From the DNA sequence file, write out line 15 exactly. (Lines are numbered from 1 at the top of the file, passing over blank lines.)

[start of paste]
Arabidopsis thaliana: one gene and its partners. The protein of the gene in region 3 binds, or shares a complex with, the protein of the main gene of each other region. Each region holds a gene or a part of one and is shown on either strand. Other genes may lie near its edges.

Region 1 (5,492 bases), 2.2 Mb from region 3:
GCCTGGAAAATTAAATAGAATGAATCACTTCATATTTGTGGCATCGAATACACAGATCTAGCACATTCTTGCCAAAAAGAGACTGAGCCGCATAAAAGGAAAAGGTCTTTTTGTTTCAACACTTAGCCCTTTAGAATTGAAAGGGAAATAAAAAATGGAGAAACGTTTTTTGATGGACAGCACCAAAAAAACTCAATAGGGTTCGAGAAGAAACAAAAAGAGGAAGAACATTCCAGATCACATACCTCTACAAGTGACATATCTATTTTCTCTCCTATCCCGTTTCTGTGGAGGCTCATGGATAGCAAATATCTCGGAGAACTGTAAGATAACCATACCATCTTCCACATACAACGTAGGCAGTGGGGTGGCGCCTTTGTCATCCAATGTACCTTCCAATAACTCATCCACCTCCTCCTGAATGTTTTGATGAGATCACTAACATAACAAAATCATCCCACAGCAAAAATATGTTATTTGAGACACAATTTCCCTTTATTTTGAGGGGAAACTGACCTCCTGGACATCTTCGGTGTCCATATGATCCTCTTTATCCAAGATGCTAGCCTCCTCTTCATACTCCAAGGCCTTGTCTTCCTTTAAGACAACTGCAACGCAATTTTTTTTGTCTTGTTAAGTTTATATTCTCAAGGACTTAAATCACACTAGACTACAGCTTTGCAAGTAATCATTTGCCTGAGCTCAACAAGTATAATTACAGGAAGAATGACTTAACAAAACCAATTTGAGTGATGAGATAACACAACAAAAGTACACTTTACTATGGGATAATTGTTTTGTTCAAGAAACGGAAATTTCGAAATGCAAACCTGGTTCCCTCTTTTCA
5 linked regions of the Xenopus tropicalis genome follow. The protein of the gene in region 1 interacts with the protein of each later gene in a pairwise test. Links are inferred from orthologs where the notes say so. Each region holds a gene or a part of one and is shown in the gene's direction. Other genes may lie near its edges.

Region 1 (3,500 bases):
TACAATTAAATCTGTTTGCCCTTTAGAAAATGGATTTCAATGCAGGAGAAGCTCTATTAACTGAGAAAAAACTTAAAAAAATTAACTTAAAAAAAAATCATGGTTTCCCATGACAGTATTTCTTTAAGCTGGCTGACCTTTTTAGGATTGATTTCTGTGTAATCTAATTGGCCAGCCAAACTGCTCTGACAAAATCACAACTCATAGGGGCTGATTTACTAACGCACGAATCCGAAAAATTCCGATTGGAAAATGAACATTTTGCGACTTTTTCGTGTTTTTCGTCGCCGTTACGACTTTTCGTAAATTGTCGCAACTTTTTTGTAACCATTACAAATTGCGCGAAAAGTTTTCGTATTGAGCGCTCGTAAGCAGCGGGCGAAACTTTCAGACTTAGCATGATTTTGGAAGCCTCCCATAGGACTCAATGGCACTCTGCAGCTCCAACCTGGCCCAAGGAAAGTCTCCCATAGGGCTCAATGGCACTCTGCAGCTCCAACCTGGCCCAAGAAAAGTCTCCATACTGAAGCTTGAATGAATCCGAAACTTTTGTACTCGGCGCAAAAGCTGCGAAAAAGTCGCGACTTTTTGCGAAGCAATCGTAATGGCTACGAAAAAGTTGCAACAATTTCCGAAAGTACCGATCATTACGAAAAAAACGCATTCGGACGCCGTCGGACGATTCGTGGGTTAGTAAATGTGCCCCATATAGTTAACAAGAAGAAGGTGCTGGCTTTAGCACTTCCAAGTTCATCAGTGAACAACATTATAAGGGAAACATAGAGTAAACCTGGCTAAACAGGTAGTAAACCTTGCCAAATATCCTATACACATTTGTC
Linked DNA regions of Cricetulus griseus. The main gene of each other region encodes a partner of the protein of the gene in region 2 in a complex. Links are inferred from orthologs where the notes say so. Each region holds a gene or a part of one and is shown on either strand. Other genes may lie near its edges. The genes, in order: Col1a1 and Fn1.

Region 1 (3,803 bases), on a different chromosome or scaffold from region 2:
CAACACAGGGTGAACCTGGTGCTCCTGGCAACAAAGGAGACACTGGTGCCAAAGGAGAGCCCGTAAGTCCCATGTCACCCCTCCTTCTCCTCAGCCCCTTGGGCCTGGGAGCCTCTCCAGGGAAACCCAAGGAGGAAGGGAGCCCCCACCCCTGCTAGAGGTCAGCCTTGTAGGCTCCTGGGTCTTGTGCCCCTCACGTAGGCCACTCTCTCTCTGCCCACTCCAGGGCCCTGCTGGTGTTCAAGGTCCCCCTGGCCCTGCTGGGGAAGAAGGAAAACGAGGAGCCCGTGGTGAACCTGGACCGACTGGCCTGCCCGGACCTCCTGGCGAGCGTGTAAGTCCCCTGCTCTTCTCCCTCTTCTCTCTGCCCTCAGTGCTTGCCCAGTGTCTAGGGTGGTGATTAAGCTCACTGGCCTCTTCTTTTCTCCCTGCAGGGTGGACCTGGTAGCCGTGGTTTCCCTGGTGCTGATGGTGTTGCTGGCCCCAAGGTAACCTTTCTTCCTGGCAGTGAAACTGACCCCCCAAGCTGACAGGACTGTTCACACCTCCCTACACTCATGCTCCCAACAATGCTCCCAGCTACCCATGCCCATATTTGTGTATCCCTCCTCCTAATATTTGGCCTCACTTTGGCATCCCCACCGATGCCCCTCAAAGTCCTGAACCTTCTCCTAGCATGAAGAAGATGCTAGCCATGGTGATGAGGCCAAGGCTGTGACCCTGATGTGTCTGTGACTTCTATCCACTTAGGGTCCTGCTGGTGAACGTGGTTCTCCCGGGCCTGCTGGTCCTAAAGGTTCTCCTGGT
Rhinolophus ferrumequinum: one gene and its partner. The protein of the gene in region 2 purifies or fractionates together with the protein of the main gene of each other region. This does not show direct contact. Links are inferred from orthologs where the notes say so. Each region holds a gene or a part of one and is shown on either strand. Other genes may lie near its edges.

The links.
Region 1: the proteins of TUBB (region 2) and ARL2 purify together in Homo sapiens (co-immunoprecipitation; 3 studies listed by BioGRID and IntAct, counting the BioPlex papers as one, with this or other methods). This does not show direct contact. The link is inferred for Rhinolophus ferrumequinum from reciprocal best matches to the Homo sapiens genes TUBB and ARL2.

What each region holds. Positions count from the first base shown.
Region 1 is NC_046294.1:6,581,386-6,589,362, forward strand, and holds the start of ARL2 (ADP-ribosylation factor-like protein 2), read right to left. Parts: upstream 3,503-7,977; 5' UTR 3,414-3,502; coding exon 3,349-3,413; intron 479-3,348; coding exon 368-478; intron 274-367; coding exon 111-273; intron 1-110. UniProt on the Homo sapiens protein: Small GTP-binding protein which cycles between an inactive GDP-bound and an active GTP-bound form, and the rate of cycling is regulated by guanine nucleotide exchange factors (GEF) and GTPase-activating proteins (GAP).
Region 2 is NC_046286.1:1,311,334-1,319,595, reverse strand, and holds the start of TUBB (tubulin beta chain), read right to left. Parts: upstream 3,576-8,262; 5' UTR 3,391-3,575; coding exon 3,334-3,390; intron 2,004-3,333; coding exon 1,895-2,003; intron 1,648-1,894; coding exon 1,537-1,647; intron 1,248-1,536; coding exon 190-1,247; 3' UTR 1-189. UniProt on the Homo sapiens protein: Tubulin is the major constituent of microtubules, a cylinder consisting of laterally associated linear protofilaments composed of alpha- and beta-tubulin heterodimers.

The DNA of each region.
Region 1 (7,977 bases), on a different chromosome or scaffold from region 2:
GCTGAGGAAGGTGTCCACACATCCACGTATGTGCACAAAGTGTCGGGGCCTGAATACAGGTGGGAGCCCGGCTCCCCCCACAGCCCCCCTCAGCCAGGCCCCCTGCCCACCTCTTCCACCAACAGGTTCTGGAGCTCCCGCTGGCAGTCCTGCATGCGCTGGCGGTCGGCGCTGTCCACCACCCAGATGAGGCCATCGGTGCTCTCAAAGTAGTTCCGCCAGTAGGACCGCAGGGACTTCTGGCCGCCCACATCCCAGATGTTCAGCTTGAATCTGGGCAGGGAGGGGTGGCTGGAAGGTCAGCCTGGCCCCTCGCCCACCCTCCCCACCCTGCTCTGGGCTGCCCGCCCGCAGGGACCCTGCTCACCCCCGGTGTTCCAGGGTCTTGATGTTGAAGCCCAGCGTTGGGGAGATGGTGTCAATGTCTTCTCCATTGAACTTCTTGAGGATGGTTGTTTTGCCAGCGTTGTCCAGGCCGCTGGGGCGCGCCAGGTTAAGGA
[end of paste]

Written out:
Region 2 is NC_046286.1:1,311,334-1,319,595, reverse strand, and holds the start of TUBB (tubulin beta chain), read right to left. Parts: upstream 3,576-8,262; 5' UTR 3,391-3,575; coding exon 3,334-3,390; intron 2,004-3,333; coding exon 1,895-2,003; intron 1,648-1,894; coding exon 1,537-1,647; intron 1,248-1,536; coding exon 190-1,247; 3' UTR 1-189. UniProt on the Homo sapiens protein: Tubulin is the major constituent of microtubules, a cylinder consisting of laterally associated linear protofilaments composed of alpha- and beta-tubulin heterodimers.